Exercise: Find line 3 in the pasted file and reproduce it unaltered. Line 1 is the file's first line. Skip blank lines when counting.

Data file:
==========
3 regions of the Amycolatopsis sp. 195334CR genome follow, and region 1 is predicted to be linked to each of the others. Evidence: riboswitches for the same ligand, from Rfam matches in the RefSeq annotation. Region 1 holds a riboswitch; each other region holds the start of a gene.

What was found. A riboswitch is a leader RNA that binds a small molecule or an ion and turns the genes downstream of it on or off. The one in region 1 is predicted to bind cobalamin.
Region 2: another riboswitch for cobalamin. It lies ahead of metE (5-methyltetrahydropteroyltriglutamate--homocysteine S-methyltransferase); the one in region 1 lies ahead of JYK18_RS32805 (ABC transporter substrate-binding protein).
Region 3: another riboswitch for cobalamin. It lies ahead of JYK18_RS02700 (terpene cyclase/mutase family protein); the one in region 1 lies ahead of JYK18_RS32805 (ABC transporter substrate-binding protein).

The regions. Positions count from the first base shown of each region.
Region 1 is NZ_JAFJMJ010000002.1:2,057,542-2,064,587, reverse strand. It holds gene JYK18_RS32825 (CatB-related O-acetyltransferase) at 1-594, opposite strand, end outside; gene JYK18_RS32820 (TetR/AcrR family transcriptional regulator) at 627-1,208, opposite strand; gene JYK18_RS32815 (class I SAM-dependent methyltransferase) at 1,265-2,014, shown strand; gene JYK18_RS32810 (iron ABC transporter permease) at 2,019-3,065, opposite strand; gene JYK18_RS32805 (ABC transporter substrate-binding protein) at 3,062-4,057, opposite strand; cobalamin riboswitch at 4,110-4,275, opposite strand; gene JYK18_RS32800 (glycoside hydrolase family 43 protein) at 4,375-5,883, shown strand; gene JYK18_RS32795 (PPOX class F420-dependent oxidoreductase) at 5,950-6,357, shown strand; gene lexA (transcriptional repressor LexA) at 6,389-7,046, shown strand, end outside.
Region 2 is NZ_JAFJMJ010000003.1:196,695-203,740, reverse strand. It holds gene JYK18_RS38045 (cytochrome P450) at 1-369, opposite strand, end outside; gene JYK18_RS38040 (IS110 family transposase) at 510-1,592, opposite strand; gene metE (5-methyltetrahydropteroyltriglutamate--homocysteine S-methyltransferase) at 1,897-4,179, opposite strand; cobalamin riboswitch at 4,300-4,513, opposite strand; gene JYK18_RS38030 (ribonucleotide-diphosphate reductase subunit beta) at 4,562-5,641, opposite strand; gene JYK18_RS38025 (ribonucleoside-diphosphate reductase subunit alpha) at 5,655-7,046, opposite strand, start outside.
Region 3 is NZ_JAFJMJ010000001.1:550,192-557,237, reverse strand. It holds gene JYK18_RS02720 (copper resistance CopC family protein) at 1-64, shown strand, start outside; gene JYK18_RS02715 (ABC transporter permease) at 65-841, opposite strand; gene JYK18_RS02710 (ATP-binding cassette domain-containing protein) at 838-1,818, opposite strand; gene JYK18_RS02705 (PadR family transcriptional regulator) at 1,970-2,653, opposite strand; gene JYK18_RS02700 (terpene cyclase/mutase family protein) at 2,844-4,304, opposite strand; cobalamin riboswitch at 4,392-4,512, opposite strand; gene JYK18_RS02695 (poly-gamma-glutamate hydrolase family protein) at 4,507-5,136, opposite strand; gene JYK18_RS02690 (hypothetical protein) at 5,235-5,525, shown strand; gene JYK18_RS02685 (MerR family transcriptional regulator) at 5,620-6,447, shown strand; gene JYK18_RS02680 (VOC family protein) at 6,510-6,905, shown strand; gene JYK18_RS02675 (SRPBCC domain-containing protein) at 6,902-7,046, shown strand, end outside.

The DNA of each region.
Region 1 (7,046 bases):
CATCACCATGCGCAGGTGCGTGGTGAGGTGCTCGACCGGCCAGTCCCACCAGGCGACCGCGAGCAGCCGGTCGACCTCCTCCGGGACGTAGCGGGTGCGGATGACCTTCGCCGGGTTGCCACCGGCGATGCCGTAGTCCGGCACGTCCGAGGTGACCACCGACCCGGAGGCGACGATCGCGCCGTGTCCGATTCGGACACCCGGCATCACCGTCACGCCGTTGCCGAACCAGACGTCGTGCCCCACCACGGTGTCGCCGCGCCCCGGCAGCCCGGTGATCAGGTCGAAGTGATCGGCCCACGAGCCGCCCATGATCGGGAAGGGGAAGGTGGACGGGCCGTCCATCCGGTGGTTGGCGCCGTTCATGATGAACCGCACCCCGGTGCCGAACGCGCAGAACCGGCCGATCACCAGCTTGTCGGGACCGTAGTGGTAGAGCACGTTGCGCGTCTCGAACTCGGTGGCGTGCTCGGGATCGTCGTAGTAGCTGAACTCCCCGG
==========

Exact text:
Region 2: another riboswitch for cobalamin. It lies ahead of metE (5-methyltetrahydropteroyltriglutamate--homocysteine S-methyltransferase); the one in region 1 lies ahead of JYK18_RS32805 (ABC transporter substrate-binding protein).